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Trufflehog Search⚓︎

Direct link: aws_scripts Git repository



Use Trufflehog to find secrets in a Git repo. Work with Jill Underpole in the Cloud Ring for hints. What's the name of the file that has AWS credentials?

Gerty Snowburrow

Well now, look who's venturing down into the caves!
And well, who might you be, exaclty?
I'm Gerty Snowburrow, if you need to know.
And, not that I should be telling you, but I'm trying to figure out what Alabaster Snowball's done this time.
Word is, he committed some secrets to a code repo.
If you're feeling so inclined, you can try and find them for me.


Trufflehog Tool

You can search for secrets in a Git repo with trufflehog git https://some.repo/here.git.

Checkout Old Commits

If you want to look at an older code commit with git, you can git checkout CommitNumberHere.


A ready-to-go TruffleHog install

If you don't want to mess around with setting up a Python environment or downloading the right binary for your specific operating system and CPU architecture, the terminal for the next challenge already has tools like git and TruffleHog installed and ready to go! Simply skip over the install instructions below and go straight to running trufflehog git 😜

Using a v2 Python package⚓︎

First, we need to grab a copy of TruffleHog. If we have a Python environment at our disposal we can use pip install trufflehog to install a v2 release of the tool. While it's an older version with less functionality, the command syntax is simpler and the output also includes git diff information. Running trufflehog will print several commits where AWS credentials were either added or removed from a file.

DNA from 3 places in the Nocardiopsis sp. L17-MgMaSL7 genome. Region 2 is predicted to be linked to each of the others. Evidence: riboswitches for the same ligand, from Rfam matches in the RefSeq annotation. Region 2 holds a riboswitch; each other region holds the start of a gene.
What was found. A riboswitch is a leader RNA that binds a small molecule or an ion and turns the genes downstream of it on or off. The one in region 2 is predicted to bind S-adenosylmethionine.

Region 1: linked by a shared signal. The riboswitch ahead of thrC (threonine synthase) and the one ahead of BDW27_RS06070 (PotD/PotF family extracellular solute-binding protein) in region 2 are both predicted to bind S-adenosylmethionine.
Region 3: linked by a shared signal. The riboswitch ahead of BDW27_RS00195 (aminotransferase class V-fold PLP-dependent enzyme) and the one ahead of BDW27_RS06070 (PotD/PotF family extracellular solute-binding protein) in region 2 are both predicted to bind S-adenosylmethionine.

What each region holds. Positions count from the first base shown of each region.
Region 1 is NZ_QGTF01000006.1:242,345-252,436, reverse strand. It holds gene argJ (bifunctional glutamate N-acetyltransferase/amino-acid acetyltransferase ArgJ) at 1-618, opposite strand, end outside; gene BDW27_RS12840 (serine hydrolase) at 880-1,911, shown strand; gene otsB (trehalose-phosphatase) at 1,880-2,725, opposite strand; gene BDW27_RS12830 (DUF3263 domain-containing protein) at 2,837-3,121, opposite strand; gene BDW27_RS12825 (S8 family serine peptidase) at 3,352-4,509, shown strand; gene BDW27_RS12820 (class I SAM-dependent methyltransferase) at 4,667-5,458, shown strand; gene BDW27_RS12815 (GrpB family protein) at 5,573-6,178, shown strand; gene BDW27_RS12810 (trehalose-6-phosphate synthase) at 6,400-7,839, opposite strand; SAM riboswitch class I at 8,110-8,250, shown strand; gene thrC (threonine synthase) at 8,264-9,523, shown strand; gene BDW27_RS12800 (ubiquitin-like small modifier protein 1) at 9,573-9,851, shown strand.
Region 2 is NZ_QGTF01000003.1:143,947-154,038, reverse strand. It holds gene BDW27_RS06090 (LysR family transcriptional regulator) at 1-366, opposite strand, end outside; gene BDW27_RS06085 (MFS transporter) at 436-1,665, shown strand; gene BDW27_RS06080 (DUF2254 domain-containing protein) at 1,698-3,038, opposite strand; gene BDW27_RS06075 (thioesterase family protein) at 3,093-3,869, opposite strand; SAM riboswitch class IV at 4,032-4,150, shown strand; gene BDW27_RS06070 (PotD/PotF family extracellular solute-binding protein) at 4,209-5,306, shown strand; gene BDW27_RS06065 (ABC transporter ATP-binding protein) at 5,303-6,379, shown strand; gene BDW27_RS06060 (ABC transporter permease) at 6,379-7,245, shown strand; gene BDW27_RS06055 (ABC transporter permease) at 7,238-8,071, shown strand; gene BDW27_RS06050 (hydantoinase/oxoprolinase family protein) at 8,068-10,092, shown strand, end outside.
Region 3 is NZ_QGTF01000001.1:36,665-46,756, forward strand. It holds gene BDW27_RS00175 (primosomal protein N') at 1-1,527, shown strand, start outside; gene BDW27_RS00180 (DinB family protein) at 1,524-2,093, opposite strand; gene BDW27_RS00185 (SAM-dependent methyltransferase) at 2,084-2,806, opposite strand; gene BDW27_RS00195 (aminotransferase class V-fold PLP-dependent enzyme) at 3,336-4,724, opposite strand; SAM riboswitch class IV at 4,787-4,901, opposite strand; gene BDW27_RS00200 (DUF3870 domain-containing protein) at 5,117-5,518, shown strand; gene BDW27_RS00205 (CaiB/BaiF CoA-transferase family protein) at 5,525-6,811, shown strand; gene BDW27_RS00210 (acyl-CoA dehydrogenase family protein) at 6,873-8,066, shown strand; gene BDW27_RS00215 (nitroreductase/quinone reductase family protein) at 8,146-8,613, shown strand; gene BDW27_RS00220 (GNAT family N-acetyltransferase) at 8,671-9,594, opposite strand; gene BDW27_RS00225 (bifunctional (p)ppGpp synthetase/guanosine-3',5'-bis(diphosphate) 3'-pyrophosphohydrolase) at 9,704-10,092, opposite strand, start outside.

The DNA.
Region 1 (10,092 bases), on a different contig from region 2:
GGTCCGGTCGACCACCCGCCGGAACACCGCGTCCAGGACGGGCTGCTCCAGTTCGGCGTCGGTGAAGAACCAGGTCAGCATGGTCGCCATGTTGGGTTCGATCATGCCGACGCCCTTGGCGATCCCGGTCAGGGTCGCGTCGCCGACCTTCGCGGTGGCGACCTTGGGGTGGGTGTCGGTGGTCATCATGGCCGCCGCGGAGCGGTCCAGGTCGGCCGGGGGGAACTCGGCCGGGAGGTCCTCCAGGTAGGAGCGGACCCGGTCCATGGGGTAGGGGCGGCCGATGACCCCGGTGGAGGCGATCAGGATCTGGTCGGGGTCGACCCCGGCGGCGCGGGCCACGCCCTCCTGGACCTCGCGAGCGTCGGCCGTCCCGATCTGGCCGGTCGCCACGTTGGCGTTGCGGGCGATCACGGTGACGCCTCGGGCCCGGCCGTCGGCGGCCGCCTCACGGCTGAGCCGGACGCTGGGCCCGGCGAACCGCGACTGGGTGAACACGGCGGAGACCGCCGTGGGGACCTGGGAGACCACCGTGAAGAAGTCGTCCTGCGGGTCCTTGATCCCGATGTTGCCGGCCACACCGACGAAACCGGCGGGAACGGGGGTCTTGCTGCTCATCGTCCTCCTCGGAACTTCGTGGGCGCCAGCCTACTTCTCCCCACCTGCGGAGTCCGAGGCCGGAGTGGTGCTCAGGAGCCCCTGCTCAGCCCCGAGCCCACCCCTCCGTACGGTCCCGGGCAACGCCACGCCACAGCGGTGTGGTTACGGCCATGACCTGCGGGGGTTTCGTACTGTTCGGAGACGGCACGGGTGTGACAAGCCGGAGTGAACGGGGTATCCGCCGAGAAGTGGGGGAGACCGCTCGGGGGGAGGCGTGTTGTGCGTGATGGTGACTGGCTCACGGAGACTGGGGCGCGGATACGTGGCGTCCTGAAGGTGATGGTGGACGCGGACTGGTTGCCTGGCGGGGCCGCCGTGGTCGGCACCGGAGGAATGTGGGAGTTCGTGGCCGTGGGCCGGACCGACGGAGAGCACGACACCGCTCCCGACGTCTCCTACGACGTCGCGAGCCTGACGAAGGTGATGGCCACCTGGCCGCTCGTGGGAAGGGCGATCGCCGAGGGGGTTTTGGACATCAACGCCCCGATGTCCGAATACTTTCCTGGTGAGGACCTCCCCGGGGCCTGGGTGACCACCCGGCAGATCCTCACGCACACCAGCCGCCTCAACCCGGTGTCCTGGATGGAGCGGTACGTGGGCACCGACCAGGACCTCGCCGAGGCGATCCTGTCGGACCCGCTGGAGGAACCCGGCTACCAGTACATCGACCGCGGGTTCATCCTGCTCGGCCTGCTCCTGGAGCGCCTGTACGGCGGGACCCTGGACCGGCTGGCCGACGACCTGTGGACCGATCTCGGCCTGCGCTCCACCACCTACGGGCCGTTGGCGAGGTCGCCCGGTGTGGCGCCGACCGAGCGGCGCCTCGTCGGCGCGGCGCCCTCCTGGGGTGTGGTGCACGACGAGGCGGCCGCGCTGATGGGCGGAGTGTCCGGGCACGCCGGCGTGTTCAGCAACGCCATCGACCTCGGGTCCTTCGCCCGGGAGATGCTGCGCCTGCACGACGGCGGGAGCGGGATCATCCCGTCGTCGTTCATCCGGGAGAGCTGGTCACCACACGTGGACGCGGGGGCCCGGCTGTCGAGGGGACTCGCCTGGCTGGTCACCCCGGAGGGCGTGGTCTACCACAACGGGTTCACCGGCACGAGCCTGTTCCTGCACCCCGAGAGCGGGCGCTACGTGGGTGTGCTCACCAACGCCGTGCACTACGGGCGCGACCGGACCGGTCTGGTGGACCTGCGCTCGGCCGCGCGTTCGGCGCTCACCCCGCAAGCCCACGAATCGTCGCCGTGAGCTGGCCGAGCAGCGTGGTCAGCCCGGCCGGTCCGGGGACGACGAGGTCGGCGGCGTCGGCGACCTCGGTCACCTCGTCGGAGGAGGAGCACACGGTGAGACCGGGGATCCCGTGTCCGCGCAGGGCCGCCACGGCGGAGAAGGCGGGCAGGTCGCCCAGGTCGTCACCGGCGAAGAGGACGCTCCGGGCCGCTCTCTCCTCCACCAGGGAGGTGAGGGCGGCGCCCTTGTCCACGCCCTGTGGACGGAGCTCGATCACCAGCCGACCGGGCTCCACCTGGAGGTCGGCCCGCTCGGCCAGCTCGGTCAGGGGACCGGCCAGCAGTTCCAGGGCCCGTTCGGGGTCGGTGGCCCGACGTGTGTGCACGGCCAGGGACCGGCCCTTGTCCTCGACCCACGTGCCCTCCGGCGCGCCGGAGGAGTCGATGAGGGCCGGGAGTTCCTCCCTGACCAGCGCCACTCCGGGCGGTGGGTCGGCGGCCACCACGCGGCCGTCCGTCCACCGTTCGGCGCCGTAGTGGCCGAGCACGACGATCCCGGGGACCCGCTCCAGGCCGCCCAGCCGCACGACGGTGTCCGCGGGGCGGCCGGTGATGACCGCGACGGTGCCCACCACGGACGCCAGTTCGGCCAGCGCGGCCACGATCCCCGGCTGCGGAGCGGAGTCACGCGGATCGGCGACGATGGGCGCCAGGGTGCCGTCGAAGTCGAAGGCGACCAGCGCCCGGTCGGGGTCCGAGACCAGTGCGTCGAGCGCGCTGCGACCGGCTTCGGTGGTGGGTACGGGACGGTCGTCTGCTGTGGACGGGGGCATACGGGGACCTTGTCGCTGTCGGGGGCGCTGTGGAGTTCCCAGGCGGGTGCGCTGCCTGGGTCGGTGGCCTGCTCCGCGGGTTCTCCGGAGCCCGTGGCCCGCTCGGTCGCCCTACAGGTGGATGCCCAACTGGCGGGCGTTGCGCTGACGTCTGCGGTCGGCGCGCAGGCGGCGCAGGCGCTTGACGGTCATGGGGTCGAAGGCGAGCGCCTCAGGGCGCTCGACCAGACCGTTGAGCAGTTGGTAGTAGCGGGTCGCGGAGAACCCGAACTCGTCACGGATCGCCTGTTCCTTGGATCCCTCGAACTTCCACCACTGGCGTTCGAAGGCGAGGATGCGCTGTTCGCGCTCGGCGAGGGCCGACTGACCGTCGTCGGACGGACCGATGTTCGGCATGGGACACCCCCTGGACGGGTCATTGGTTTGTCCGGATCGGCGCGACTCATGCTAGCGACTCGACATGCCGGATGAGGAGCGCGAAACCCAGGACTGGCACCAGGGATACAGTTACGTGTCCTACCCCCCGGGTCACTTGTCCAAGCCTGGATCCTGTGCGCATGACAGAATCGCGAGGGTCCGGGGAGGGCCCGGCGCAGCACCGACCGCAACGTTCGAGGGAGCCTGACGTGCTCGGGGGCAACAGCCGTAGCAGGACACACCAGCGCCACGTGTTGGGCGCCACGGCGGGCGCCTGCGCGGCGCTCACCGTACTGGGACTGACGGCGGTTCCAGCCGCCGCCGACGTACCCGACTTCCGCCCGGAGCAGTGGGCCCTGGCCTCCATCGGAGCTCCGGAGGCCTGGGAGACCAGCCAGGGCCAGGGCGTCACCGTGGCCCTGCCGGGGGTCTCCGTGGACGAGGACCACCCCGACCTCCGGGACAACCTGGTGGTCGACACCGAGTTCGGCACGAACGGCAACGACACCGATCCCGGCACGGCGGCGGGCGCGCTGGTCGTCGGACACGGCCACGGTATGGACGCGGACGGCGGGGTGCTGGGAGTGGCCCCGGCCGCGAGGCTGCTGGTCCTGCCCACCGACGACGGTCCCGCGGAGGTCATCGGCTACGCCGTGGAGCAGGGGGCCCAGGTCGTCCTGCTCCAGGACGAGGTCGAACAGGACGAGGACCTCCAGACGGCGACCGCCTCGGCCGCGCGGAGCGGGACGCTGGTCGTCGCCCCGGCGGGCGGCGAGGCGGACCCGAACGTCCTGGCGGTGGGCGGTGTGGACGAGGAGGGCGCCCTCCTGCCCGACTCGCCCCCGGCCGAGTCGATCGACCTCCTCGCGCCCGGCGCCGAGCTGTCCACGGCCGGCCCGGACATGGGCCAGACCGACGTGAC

Use the Trufflehog Python package

Using a v3 binary release⚓︎

A second option is to use a more recent version of TruffleHog. Download the latest binary release that matches your operating system and CPU architecture, unpack the archive, and run the slightly updated ./trufflehog git command. While the output is different than before, the first result once again tells us an AWS secret was found in a file as part of commit 106d33e1ffd53eea753c1365eafc6588398279b5.

Use a Trufflehog binary release

Unlike the Python package version, the output for recent binary releases does not include git diff information anymore. However, we can easily confirm that the file in commit 106d33e1ffd53eea753c1365eafc6588398279b5 does indeed contain the credential data by cloning the repository (line 1) and showing the commit details (line 3).

Show commit details
git clone
cd aws_scripts
git show 106d33e1ffd53eea753c1365eafc6588398279b5

Show commit details



Gerty Snowburrow

Say, you got it done, didn't you?
Well now, you might just be able to tackle the other AWS terminal down here.
It's a bit more involved, but you've got the credentials to get it started now.
Before you try it, you should know the difference between managed and inline policies.
Short version: inline policies apply to one identity (user, role, group), and managed policies can be attached to many identities.
There are different AWS CLI commands to interact with each kind.
Other than that, the important bit is to know a bit about cloud or IAM privilege escalation.
Sometimes attackers find access to more resources by just trying things until something works.
But if they have access to the iam service inside the AWS CLI, they might just be able to ask what access they have!
You can do it!